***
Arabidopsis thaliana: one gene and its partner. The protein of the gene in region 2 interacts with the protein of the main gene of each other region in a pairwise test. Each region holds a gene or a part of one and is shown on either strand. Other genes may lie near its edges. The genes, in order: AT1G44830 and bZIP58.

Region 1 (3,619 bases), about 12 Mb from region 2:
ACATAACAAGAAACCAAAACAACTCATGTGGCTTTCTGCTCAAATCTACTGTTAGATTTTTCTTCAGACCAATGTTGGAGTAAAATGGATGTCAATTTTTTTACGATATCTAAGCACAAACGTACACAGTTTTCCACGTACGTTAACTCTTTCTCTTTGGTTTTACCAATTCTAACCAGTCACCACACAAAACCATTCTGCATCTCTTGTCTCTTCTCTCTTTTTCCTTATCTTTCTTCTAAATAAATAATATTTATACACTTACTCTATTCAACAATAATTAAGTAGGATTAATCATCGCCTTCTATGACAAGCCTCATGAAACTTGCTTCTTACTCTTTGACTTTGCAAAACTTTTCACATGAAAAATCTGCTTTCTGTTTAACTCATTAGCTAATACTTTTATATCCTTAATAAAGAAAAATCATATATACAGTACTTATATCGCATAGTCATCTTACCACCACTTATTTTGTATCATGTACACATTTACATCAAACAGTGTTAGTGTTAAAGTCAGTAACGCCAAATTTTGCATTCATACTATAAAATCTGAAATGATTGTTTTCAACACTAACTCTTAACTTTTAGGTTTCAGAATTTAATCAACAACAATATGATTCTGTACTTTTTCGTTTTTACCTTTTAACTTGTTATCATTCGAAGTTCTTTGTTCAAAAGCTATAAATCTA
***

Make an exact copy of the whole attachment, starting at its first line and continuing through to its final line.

Arabidopsis thaliana: one gene and its partner. The protein of the gene in region 2 interacts with the protein of the main gene of each other region in a pairwise test. Each region holds a gene or a part of one and is shown on either strand. Other genes may lie near its edges. The genes, in order: AT1G44830 and bZIP58.

Region 1 (3,619 bases), about 12 Mb from region 2:
ACATAACAAGAAACCAAAACAACTCATGTGGCTTTCTGCTCAAATCTACTGTTAGATTTTTCTTCAGACCAATGTTGGAGTAAAATGGATGTCAATTTTTTTACGATATCTAAGCACAAACGTACACAGTTTTCCACGTACGTTAACTCTTTCTCTTTGGTTTTACCAATTCTAACCAGTCACCACACAAAACCATTCTGCATCTCTTGTCTCTTCTCTCTTTTTCCTTATCTTTCTTCTAAATAAATAATATTTATACACTTACTCTATTCAACAATAATTAAGTAGGATTAATCATCGCCTTCTATGACAAGCCTCATGAAACTTGCTTCTTACTCTTTGACTTTGCAAAACTTTTCACATGAAAAATCTGCTTTCTGTTTAACTCATTAGCTAATACTTTTATATCCTTAATAAAGAAAAATCATATATACAGTACTTATATCGCATAGTCATCTTACCACCACTTATTTTGTATCATGTACACATTTACATCAAACAGTGTTAGTGTTAAAGTCAGTAACGCCAAATTTTGCATTCATACTATAAAATCTGAAATGATTGTTTTCAACACTAACTCTTAACTTTTAGGTTTCAGAATTTAATCAACAACAATATGATTCTGTACTTTTTCGTTTTTACCTTTTAACTTGTTATCATTCGAAGTTCTTTGTTCAAAAGCTATAAATCTA